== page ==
Are you using Ruby on Rails?

If you are based in the Philippines and using Ruby on Rails, please let me know. I am compiling a list of RoR-written web applications. Email me or leave your URL and a brief description of your work.



3 thoughts on “Are you using Ruby on Rails?

  1. Well I’m not technically “based” in the Philippines, although I will be returning there come March next year and am currently working on a web application for a furniture company based in Cebu.

    I’m not 100% sold on ruby rails yet, and I think the initial excitement I had for the framework has been tempered somewhat with the reality that like anything, rails has a lot of problems yet to surmount before it can be a dominant platform in the market.

    The best way to describe it is that its easy to scratch the surface but really difficult to dig in and deep into the framework. Most rails enthusiasts won’t know how to write rake scripts, their own helper files or accomplish a capistrano deployment but these are things that are almost certain to be required on the job or on real applications.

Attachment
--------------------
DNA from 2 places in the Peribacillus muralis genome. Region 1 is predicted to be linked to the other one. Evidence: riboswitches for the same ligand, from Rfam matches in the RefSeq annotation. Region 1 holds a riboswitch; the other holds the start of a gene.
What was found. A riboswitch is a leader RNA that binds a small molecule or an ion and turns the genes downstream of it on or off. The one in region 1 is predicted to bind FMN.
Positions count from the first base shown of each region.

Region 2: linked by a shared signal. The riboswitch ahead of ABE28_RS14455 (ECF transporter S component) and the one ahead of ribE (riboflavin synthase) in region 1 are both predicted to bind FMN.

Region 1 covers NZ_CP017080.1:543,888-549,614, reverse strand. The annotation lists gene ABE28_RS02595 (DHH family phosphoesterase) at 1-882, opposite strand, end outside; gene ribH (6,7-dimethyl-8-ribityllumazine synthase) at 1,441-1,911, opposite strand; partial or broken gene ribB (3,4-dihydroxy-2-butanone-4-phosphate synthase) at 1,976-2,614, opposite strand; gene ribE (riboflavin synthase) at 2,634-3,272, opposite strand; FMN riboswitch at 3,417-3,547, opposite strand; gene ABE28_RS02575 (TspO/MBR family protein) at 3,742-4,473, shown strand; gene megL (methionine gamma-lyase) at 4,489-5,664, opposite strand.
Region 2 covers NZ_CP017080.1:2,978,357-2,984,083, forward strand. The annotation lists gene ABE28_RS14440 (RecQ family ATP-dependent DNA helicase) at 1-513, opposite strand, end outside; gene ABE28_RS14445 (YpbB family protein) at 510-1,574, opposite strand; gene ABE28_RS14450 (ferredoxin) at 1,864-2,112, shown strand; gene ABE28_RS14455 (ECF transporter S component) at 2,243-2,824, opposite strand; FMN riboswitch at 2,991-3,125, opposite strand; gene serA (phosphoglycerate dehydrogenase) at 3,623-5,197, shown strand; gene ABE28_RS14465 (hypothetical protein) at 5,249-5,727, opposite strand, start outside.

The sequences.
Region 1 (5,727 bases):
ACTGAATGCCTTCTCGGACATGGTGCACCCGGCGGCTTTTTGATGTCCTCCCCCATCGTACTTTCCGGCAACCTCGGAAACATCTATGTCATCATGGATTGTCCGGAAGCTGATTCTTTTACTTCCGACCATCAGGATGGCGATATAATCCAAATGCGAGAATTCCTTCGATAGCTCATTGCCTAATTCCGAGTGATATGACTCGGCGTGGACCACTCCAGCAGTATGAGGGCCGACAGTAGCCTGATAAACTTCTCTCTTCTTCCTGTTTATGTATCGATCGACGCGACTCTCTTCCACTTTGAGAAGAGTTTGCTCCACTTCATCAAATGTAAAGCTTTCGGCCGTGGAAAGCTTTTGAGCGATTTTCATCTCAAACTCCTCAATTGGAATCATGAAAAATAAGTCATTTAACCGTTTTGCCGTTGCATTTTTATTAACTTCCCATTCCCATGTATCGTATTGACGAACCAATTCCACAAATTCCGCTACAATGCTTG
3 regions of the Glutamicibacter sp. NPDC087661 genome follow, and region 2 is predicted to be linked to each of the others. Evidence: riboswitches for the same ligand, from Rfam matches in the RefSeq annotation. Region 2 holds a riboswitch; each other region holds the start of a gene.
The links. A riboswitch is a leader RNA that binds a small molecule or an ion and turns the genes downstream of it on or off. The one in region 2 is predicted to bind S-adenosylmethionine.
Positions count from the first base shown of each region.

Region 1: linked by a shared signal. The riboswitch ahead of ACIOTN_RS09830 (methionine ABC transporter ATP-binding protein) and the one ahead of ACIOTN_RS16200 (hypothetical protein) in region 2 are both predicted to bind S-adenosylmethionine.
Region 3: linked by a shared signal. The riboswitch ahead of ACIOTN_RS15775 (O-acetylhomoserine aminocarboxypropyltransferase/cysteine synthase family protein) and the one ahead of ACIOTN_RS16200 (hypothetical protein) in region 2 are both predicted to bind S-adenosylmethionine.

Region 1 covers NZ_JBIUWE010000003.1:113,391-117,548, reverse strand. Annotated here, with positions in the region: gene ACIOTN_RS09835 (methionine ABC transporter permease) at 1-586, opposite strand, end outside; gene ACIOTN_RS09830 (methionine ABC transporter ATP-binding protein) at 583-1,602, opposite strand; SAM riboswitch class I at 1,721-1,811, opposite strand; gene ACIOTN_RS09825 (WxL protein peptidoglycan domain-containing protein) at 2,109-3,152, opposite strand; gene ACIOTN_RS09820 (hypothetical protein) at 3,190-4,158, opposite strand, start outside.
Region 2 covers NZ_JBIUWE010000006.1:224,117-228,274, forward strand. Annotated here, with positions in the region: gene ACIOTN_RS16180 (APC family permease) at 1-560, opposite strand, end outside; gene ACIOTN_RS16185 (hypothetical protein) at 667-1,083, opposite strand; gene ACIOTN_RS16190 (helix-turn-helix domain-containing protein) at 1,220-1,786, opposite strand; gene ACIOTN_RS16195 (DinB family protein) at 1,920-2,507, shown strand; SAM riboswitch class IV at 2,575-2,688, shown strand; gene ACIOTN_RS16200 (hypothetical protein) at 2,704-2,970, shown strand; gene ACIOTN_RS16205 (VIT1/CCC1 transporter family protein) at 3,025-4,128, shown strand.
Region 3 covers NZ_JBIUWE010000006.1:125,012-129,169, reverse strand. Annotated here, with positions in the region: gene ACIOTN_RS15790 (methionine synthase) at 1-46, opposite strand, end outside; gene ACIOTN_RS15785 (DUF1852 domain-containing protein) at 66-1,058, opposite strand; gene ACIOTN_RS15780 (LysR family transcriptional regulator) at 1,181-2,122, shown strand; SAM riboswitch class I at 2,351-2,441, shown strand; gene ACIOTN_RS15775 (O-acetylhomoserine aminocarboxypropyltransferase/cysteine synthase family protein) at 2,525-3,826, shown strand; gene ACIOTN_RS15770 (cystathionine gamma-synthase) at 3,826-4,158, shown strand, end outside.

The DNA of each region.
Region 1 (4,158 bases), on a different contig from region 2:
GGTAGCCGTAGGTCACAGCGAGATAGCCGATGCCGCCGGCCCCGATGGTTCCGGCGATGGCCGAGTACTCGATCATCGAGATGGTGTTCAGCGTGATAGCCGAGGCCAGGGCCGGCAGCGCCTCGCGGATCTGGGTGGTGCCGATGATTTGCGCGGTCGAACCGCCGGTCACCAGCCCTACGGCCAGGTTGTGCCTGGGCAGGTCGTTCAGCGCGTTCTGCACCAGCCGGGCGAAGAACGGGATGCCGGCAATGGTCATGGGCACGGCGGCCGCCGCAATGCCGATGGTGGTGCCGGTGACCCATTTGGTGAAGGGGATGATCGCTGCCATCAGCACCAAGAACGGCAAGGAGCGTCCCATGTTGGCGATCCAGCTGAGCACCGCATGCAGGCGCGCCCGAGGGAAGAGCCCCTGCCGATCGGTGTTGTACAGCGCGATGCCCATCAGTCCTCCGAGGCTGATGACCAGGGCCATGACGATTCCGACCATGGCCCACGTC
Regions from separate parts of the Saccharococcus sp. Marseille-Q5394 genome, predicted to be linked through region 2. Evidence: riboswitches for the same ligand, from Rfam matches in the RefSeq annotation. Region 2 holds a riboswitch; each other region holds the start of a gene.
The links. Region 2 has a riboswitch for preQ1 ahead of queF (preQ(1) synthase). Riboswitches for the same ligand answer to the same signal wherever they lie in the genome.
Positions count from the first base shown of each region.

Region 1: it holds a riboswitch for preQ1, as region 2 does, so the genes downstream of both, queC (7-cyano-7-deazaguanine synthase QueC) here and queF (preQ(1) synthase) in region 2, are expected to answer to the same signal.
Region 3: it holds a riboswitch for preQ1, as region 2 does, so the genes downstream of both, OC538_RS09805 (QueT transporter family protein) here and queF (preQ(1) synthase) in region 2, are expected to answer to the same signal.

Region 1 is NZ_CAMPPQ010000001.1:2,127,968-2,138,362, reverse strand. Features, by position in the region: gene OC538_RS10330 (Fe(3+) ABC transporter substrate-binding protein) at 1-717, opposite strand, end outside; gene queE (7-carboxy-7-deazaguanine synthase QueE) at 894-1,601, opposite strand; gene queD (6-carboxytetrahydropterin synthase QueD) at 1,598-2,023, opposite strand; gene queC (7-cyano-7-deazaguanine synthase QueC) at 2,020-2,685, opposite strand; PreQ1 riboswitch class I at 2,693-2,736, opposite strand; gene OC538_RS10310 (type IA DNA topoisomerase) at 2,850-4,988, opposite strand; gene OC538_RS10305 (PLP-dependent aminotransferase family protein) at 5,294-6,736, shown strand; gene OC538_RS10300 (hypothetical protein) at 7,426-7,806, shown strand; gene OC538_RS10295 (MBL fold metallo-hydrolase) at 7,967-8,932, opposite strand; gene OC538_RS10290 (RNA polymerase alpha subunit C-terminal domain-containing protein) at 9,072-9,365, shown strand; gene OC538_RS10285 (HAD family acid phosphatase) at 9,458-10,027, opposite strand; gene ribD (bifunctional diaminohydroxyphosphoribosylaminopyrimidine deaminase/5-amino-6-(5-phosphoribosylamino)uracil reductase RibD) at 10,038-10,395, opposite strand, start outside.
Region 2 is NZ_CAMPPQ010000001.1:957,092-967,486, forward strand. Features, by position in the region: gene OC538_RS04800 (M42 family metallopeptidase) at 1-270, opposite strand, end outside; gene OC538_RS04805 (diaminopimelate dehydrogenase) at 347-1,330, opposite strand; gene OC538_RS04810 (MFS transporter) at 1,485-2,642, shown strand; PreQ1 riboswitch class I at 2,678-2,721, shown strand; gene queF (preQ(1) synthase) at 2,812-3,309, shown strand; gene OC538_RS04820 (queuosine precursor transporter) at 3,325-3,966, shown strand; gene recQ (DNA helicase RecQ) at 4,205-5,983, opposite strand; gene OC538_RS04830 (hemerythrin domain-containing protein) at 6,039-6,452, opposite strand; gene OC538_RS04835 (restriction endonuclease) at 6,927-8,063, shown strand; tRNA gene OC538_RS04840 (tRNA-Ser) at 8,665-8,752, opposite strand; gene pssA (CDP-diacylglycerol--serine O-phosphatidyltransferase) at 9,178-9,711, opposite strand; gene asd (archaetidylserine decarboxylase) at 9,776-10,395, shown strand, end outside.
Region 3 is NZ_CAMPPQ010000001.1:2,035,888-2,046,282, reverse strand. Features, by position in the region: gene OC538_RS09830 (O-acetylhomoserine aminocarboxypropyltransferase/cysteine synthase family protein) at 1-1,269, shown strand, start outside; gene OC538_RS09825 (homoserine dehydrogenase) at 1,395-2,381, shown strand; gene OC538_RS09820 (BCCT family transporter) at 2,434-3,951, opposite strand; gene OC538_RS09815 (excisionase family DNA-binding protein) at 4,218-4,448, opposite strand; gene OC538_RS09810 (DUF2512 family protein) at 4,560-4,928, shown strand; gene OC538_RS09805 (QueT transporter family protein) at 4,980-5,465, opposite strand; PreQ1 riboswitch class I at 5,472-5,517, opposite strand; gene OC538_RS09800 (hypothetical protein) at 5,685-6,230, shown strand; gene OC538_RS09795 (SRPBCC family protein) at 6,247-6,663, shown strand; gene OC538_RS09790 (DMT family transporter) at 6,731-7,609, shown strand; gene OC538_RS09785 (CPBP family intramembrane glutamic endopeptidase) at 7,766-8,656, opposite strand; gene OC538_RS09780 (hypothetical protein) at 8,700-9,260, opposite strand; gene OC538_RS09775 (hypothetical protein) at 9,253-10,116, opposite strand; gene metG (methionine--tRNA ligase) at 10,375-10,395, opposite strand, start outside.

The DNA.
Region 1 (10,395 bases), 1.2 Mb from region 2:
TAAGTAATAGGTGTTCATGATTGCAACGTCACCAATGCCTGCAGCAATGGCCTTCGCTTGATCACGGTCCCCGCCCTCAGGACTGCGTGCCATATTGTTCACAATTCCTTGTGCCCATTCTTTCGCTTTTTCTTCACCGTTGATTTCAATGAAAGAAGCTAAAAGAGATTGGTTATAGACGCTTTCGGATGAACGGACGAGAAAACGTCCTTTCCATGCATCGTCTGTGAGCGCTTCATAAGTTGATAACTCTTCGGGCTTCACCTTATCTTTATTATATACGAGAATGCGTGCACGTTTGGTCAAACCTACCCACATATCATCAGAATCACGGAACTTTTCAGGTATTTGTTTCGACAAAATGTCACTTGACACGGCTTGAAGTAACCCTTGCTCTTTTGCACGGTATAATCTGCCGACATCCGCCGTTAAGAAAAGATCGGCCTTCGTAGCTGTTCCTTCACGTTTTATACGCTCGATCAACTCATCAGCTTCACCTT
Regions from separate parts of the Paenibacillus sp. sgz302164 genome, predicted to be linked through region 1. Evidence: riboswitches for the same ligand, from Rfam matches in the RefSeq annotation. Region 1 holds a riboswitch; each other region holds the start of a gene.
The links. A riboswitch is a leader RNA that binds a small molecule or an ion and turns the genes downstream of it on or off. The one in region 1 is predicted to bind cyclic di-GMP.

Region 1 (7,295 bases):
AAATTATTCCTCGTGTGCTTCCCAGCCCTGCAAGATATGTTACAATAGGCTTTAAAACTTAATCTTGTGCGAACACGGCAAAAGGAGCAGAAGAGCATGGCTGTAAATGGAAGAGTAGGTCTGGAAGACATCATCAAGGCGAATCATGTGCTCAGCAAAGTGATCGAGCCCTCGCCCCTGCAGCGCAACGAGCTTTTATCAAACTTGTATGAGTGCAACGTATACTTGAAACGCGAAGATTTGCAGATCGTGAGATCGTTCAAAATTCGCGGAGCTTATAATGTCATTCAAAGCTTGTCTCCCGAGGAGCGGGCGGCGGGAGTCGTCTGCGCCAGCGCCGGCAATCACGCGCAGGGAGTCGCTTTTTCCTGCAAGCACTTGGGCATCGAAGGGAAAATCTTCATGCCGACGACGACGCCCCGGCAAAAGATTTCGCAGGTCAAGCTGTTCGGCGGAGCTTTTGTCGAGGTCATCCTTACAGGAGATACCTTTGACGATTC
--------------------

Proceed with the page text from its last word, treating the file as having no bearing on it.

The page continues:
2. My worry is that a lot of developers see Rails as another silver-bullet. Sure, it takes care of a lot of things for the developer but just because you are using Rails it doesn’t mean you are going to develop applications faster. The essential difficulties of software development are still there like requirements, testing, and maintenance.

    As with being sold, I am sold to Ruby on Rails. I agree there are still problems with it and much to dig in but I am betting on it.

  3. Well said 😉

    I’m increasingly sold on Ruby on Rails, and even way back then, though not completely sold on it, I was sold enough that I’ve decided to use it for at least one major project that I have, and have created a website about my experiences with the language.

    I think it is fairly important that Rails deliver in terms of development speed, but far more important is that it delivers in terms of total cost (the dreaded TCO) because this is what will sell it to companies in the end. It’s probably the reason why most of the debate surrounding Rails vs (Java/ASP.Net/PHP) is grounded mainly on the argument that the language makes it easier for developers to do things better, faster and with fewer errors. Hence the emphasis on Ruby as an elegant, expressive language and on integrated functional/unit tests in Rails the so-called holy grail of “agile” methodologies.

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